The most evocatively styled homes are a slow and winding process. Furniture is acquired and added, rather than purchased en masse; collections are assembled and objets moved from shelf to dresser to coffee table in an ongoing process of vignette-composition.
In other words, an evocatively styled home is a journey not a destination, and the most evocative of all include elements of literal journeys, as well as metaphoric ones. What better a travel memento than one you can take pleasure in every day?
Combing the world’s great flea markets can yield just the right treasure to complete a collection (or begin a new one). Here are three that we recommend visiting.
Rose Bowl Flea Market
Where: 1001 Rose Bowl Drive, Pasadena, California
When: Held on the second Sunday of every month. Go in the morning for the best wares – some vendors arrive as early as 5am.
Why: The terrain is vast and the merchandise varied at this legendary flea market, which typically holds around 2500 stalls. Be prepared to sift, sort and rummage through old toys, piles of tires and collections of hats that have frankly seen better days, and you’ll be rewarded with the gems. Interior designers such as Emily Henderson like to frequent Rose Bowl Flea for the mid-century furniture and the quirky accessories. If sensory overload becomes too much or you have limited luggage space, home in on the classics such as silverware, cut crystal and beautiful vintage linen; if you’re really lucky and believe in interiors destiny, you’ll even find a piece embroidered with your initials.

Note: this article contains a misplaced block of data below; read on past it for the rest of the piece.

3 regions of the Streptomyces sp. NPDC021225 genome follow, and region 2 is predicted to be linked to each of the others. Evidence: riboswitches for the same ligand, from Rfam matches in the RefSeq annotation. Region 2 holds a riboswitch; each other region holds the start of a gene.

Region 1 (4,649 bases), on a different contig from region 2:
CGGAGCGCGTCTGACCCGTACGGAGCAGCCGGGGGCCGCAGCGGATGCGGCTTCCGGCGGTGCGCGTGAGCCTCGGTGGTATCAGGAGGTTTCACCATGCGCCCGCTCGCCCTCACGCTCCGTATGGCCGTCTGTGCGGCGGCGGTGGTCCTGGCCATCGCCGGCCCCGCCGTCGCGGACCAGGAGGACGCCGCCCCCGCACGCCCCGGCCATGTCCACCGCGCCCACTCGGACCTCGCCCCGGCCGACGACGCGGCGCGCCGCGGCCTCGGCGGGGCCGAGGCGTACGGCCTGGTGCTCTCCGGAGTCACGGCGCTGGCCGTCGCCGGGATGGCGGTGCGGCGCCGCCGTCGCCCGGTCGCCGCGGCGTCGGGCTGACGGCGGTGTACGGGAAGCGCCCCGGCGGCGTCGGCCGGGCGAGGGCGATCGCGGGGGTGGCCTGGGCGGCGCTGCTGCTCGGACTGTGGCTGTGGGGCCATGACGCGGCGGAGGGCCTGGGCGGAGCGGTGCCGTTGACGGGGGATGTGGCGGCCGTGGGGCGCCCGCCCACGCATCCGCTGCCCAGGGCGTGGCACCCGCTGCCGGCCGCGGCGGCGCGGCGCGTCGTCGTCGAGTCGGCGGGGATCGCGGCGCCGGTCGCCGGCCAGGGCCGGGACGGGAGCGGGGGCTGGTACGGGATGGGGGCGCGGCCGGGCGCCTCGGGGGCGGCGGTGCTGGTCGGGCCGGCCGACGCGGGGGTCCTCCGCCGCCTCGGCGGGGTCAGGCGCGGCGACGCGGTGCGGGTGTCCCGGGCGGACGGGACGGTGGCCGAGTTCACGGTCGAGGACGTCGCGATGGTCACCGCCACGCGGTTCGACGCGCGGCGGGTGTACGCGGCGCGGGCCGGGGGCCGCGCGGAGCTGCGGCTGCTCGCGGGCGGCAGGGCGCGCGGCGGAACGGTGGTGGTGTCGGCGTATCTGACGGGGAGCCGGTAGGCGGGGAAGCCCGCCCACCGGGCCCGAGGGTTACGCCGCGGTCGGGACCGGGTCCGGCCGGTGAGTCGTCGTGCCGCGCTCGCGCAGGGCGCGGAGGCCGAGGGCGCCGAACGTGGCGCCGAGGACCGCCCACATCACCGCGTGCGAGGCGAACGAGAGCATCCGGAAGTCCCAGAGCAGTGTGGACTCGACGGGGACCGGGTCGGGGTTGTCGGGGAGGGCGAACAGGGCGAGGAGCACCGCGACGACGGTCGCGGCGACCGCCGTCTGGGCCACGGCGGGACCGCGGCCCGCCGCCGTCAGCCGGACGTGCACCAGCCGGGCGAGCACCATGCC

Pro tip: bring cash. The entry fee is cash only and having hard currency will put you in a better position to bargain, once you find something you love.
Lewes Flea Market, Sussex, England
Where: 14a Market Street, Lewes, BN7 2NB
When: Daily, year round
Why: Humbly billing itself “The Famous!” Lewes Flea Market, this two-storey vintage wonderland is housed in a converted church in the historic town of Lewes. Tucked in the southeast corner of the country, it’s a bit over an hour from London on the train, or a couple of hours by car. The distance does more than whet your appetite for the antique and mid-century gems on offer, it also means the prices are considerably cheaper than in London. Much of the furniture is unrestored, so bring your best eye and a sharp imagination to see the possibilities inherent in a “deconstructed” French armchair, or a 1960s chest of drawers that’s badly in need of a little love.
Pro tip: There is some wonderful furniture here, so keep a moving van and/or shipping container on standby.
Clignancourt Market, Paris
Where: 124 rue des roses 93400 Saint Ouen
When: Saturday to Monday
Why: As markets go, this is the grand dame. Le Marché aux Puce de Saint-Ouen, as it’s officially known, is the largest market in France, thanks to it actually being comprised of 15 separate markets. Several days are needed to cover the entire area, but part of the joy is in being le flâneur and simply winding your way through the hodge-podge of storefronts and tables set up directly on the street. The prices are high but the quality here can be very good, particularly if your taste runs to European vintage furniture. For a more affordable memento, look for old posters and illustrations that pack flat and can be framed once you return home.
Pro tip: Do as the Parisiennes do and wear your handbag slung across the body. It not only looks très chic, it also means you’re less likely to fall prey to the notorious pickpockets who also frequent the market.
Written by Michelle Bateman